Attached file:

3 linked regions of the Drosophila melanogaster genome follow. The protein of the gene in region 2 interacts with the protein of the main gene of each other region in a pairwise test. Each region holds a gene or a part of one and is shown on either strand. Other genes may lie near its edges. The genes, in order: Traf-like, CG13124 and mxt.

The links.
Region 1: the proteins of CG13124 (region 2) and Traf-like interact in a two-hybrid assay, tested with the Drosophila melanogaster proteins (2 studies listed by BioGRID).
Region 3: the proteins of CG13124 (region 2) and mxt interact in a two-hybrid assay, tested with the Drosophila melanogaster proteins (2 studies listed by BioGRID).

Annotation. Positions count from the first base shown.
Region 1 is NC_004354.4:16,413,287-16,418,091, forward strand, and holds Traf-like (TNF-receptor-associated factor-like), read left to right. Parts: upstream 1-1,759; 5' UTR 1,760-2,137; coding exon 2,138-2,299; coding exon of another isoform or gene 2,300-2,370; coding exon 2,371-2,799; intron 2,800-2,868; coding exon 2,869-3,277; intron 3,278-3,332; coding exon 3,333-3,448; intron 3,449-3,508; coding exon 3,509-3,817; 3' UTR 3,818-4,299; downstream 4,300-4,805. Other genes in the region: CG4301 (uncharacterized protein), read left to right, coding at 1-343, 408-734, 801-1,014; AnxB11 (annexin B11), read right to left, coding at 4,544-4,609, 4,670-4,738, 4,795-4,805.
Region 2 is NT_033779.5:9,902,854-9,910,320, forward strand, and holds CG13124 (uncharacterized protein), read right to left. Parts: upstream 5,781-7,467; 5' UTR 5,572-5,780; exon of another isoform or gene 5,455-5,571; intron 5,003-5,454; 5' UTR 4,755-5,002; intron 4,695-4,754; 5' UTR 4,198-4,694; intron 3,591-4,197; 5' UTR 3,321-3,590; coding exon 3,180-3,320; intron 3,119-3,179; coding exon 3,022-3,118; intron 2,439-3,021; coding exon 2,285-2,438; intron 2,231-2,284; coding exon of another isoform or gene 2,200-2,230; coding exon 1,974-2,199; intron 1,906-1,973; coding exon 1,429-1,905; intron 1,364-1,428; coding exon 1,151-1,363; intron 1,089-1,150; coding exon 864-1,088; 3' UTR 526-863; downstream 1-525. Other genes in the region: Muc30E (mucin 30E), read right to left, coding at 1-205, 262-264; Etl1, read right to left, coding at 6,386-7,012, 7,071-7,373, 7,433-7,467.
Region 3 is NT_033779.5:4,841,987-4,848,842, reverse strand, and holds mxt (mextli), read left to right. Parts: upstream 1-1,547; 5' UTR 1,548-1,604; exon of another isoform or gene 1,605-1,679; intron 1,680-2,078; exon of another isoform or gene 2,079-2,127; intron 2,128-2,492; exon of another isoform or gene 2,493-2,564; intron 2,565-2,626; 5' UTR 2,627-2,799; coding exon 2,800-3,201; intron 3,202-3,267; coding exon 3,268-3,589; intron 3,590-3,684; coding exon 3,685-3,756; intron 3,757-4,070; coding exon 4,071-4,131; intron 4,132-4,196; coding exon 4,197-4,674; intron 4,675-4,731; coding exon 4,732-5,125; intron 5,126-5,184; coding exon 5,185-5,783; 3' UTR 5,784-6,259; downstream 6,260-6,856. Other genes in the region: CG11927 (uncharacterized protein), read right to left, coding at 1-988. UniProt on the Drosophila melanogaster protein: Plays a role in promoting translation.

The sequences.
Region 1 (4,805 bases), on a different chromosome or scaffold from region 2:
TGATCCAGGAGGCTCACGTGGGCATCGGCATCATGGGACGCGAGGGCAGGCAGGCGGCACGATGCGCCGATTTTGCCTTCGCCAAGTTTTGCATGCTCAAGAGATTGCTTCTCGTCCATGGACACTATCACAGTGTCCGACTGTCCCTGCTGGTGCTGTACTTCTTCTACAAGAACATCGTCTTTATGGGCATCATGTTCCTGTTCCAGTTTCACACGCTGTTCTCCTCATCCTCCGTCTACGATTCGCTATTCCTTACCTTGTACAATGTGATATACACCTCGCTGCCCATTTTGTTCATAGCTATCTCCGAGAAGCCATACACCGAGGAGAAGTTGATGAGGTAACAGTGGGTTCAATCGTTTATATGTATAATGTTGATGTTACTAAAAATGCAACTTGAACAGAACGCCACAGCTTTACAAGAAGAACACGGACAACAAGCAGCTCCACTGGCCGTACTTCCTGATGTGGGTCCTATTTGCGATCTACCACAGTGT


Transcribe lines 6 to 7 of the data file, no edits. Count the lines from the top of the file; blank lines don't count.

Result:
Region 1 is NC_004354.4:16,413,287-16,418,091, forward strand, and holds Traf-like (TNF-receptor-associated factor-like), read left to right. Parts: upstream 1-1,759; 5' UTR 1,760-2,137; coding exon 2,138-2,299; coding exon of another isoform or gene 2,300-2,370; coding exon 2,371-2,799; intron 2,800-2,868; coding exon 2,869-3,277; intron 3,278-3,332; coding exon 3,333-3,448; intron 3,449-3,508; coding exon 3,509-3,817; 3' UTR 3,818-4,299; downstream 4,300-4,805. Other genes in the region: CG4301 (uncharacterized protein), read left to right, coding at 1-343, 408-734, 801-1,014; AnxB11 (annexin B11), read right to left, coding at 4,544-4,609, 4,670-4,738, 4,795-4,805.
Region 2 is NT_033779.5:9,902,854-9,910,320, forward strand, and holds CG13124 (uncharacterized protein), read right to left. Parts: upstream 5,781-7,467; 5' UTR 5,572-5,780; exon of another isoform or gene 5,455-5,571; intron 5,003-5,454; 5' UTR 4,755-5,002; intron 4,695-4,754; 5' UTR 4,198-4,694; intron 3,591-4,197; 5' UTR 3,321-3,590; coding exon 3,180-3,320; intron 3,119-3,179; coding exon 3,022-3,118; intron 2,439-3,021; coding exon 2,285-2,438; intron 2,231-2,284; coding exon of another isoform or gene 2,200-2,230; coding exon 1,974-2,199; intron 1,906-1,973; coding exon 1,429-1,905; intron 1,364-1,428; coding exon 1,151-1,363; intron 1,089-1,150; coding exon 864-1,088; 3' UTR 526-863; downstream 1-525. Other genes in the region: Muc30E (mucin 30E), read right to left, coding at 1-205, 262-264; Etl1, read right to left, coding at 6,386-7,012, 7,071-7,373, 7,433-7,467.